So I put together packages tailored to give SMBs some low-cost ways to get on track and am rolling them out for WordCamp Nashville 2016. Participants will have until Monday, Oct. 3, to grab their slots before broader, more public promotion of the services. Better still, #wcnash attendees will get a coupon code for 30 percent off.
In brief, the options include:
- Content Audit – with one page rewritten, technical analysis of up to 1000 pages and posts, home page and navigation recommendations, custom reports with top three priorities and a 45-minute phone consultation (with screen sharing) to discuss findings.
- Content and Writing Coaching – with detailed review with markup and comments of three to five writing samples (depending on length), a writing assignment and a 90-minute consultation with review and feedback on writing samples, tips, pointers, best practices and ideas shaped to meet your goals.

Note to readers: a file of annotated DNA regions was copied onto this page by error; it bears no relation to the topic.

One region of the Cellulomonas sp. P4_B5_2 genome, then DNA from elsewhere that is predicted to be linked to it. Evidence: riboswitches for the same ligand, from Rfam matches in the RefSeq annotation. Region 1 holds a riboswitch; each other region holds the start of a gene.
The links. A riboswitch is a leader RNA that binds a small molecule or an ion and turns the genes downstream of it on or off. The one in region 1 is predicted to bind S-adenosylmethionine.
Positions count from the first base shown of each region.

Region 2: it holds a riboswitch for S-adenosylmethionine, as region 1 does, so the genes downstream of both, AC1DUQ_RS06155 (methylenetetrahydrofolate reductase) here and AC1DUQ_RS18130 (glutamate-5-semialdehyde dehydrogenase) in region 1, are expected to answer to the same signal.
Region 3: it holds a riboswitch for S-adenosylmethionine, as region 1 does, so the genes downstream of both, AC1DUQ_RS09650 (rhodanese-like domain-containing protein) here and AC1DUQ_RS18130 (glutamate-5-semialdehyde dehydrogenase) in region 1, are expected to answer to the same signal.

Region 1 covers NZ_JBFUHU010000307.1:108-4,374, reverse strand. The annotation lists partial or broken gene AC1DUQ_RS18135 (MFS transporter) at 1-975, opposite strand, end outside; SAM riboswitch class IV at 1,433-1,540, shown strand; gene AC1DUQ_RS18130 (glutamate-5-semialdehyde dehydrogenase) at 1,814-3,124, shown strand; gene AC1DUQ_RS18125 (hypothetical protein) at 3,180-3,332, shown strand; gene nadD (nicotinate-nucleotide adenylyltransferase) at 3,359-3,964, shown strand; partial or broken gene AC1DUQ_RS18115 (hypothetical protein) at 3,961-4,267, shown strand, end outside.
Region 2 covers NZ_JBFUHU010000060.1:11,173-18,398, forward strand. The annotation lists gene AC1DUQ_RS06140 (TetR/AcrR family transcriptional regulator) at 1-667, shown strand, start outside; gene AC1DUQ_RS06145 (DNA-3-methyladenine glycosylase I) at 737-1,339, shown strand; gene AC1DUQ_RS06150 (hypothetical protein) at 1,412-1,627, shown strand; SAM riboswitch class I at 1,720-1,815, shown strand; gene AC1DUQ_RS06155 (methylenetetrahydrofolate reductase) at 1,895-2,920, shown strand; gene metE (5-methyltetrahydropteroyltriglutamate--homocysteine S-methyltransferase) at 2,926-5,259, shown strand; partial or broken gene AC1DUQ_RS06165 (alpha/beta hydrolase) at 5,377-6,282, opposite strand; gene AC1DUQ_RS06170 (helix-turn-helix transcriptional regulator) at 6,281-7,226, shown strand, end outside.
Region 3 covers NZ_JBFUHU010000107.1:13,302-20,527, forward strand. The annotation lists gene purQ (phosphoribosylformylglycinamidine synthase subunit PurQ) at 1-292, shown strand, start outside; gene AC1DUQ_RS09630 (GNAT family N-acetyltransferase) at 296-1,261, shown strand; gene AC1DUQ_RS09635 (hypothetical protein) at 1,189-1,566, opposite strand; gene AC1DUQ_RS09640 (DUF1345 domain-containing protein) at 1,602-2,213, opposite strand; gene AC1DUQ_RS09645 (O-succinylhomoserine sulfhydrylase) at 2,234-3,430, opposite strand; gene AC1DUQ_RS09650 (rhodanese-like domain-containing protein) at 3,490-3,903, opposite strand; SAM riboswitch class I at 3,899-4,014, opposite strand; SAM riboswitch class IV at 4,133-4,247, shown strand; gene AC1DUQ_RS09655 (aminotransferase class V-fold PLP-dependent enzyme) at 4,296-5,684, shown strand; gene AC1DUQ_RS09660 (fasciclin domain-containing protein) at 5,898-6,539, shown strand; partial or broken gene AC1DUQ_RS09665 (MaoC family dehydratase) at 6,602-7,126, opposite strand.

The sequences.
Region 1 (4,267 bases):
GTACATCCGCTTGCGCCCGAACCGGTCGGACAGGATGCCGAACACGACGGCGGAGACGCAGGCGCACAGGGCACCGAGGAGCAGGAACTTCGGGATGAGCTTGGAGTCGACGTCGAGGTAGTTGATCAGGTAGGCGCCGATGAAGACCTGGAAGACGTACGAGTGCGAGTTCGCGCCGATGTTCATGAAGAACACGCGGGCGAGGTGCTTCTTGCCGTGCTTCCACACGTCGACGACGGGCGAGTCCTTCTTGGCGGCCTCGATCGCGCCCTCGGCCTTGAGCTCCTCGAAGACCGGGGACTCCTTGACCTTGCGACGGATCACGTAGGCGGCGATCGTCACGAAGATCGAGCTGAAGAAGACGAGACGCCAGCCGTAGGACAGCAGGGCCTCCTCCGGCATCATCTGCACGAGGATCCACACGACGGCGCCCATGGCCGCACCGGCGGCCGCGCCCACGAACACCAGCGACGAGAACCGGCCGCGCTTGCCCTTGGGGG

- Content Strategy – a detailed 3-month plan with an editorial calendar, blog post topics (and links to resources tailored for your business), social media posts and ideas for two platforms, and a 60-minute consultation in person or over phone with screen share.
- Bio Package – Two professional bios using existing resumes, LinkedIn profiles, supplementary information provided plus 30-minute interview with each person. One round of revisions. Minimum length of 300 words; maximum length of 400 words.
The standard price for each package is $499 and each is worth at least $750 based on hourly rates. WordCamp participants with the code will pay about $350 with the discount. The discount code will be 30wcn2016.
Watch @ContentRocks on Twitter for the announcement that the sign-up page is ready. You can also shoot me an email at email@example.com for more information.